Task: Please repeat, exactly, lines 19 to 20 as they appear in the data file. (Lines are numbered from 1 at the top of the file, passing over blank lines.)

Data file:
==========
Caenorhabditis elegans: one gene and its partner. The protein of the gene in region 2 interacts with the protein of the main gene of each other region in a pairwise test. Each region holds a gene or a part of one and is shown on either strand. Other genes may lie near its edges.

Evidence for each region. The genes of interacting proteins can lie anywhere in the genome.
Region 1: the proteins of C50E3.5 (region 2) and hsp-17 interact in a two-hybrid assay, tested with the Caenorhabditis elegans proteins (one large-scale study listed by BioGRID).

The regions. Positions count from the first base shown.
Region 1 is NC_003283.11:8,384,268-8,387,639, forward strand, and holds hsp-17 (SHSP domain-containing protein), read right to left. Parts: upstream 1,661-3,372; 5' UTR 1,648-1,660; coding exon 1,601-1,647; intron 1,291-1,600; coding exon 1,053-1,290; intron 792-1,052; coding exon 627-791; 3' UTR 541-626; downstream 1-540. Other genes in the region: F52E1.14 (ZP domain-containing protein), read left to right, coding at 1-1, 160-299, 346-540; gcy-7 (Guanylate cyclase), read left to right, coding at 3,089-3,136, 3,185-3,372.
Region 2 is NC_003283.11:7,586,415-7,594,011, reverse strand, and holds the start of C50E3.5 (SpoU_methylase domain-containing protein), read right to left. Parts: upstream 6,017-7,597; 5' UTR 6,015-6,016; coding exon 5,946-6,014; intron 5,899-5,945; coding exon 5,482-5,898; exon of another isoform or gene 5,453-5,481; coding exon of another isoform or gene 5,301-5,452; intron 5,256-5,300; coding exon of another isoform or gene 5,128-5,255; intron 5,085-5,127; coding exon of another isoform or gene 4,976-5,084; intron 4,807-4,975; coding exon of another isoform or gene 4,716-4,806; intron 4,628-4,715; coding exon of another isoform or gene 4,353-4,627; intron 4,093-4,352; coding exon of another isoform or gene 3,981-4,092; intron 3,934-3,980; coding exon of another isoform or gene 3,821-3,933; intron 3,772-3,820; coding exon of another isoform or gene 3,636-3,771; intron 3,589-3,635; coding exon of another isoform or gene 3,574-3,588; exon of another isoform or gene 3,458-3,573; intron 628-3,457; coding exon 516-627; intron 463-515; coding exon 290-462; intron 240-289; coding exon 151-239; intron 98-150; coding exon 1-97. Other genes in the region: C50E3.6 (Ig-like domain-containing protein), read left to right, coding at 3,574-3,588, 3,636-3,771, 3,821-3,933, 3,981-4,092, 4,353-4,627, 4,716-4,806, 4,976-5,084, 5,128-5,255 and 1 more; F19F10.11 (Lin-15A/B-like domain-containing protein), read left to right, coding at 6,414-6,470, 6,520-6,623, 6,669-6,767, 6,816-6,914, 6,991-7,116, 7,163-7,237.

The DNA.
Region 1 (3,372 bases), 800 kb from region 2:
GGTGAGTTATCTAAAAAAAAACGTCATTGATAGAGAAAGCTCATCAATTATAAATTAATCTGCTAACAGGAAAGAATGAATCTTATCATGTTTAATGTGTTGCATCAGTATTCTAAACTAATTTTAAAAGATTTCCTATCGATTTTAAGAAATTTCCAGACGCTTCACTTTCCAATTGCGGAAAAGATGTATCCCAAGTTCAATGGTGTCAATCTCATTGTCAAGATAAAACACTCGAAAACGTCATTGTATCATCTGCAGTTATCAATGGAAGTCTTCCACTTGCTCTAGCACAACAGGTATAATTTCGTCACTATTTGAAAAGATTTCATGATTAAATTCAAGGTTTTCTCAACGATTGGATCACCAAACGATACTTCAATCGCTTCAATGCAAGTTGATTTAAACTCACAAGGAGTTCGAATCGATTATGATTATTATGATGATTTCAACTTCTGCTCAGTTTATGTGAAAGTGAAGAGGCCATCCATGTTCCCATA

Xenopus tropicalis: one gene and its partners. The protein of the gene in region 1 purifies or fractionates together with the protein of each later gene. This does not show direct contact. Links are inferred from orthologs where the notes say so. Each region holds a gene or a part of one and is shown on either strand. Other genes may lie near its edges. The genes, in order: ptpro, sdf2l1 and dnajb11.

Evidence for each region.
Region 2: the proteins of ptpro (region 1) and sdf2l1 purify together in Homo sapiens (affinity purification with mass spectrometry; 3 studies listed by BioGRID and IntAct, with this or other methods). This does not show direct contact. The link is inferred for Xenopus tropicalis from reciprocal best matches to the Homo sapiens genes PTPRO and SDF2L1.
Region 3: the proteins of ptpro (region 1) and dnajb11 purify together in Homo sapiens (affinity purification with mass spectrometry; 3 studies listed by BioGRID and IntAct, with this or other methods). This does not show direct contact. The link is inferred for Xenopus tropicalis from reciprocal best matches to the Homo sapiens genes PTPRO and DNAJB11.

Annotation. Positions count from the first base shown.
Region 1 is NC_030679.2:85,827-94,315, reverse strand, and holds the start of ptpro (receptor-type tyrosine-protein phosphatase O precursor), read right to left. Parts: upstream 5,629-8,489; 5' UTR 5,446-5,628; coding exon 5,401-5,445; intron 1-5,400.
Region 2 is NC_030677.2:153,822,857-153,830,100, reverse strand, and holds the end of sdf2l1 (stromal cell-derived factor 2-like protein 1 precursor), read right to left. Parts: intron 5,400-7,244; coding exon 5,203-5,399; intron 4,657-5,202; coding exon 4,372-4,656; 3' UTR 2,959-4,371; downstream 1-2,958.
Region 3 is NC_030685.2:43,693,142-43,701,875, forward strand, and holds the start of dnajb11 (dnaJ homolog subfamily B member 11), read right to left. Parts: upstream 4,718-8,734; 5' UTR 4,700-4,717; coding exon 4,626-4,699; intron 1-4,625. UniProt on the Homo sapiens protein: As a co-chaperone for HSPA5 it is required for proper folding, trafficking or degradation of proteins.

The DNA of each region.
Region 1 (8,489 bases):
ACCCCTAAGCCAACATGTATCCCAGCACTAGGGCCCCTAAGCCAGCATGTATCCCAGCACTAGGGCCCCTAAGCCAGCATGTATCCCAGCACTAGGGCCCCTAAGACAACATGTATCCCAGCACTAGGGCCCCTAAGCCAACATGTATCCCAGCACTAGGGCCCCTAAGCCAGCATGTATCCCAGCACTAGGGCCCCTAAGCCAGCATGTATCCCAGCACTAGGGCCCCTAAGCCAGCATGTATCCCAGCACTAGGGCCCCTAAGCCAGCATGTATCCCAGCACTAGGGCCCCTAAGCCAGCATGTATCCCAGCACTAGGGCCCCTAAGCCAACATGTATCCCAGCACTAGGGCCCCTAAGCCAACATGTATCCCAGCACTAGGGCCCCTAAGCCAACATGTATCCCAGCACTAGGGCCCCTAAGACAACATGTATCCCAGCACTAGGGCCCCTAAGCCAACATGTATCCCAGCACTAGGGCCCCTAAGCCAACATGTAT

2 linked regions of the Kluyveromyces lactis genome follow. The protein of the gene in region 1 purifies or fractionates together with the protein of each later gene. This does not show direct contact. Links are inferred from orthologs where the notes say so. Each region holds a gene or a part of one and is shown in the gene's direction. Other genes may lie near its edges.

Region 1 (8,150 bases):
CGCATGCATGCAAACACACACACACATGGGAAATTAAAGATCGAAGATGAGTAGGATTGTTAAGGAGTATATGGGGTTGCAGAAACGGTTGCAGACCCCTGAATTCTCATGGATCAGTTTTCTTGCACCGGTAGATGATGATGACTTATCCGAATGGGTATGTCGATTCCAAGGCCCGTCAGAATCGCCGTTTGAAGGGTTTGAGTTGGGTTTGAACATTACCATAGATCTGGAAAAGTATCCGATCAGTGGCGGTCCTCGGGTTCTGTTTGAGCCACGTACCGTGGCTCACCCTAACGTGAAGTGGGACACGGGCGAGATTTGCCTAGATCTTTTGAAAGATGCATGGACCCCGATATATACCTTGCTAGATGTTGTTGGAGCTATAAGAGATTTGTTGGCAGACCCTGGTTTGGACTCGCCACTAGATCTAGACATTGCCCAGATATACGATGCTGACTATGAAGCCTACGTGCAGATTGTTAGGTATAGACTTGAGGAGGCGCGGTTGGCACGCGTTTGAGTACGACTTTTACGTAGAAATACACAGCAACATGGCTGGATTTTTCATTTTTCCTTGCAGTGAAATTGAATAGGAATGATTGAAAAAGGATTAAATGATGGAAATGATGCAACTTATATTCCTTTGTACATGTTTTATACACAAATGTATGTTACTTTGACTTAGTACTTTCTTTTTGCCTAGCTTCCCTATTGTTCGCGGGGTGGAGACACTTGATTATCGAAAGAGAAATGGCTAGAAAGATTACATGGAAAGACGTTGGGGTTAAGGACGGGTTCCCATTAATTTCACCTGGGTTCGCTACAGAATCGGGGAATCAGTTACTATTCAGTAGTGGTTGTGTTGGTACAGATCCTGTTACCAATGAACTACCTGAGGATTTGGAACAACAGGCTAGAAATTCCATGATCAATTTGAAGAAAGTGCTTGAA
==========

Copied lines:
Region 1 (8,489 bases):
ACCCCTAAGCCAACATGTATCCCAGCACTAGGGCCCCTAAGCCAGCATGTATCCCAGCACTAGGGCCCCTAAGCCAGCATGTATCCCAGCACTAGGGCCCCTAAGACAACATGTATCCCAGCACTAGGGCCCCTAAGCCAACATGTATCCCAGCACTAGGGCCCCTAAGCCAGCATGTATCCCAGCACTAGGGCCCCTAAGCCAGCATGTATCCCAGCACTAGGGCCCCTAAGCCAGCATGTATCCCAGCACTAGGGCCCCTAAGCCAGCATGTATCCCAGCACTAGGGCCCCTAAGCCAGCATGTATCCCAGCACTAGGGCCCCTAAGCCAACATGTATCCCAGCACTAGGGCCCCTAAGCCAACATGTATCCCAGCACTAGGGCCCCTAAGCCAACATGTATCCCAGCACTAGGGCCCCTAAGACAACATGTATCCCAGCACTAGGGCCCCTAAGCCAACATGTATCCCAGCACTAGGGCCCCTAAGCCAACATGTAT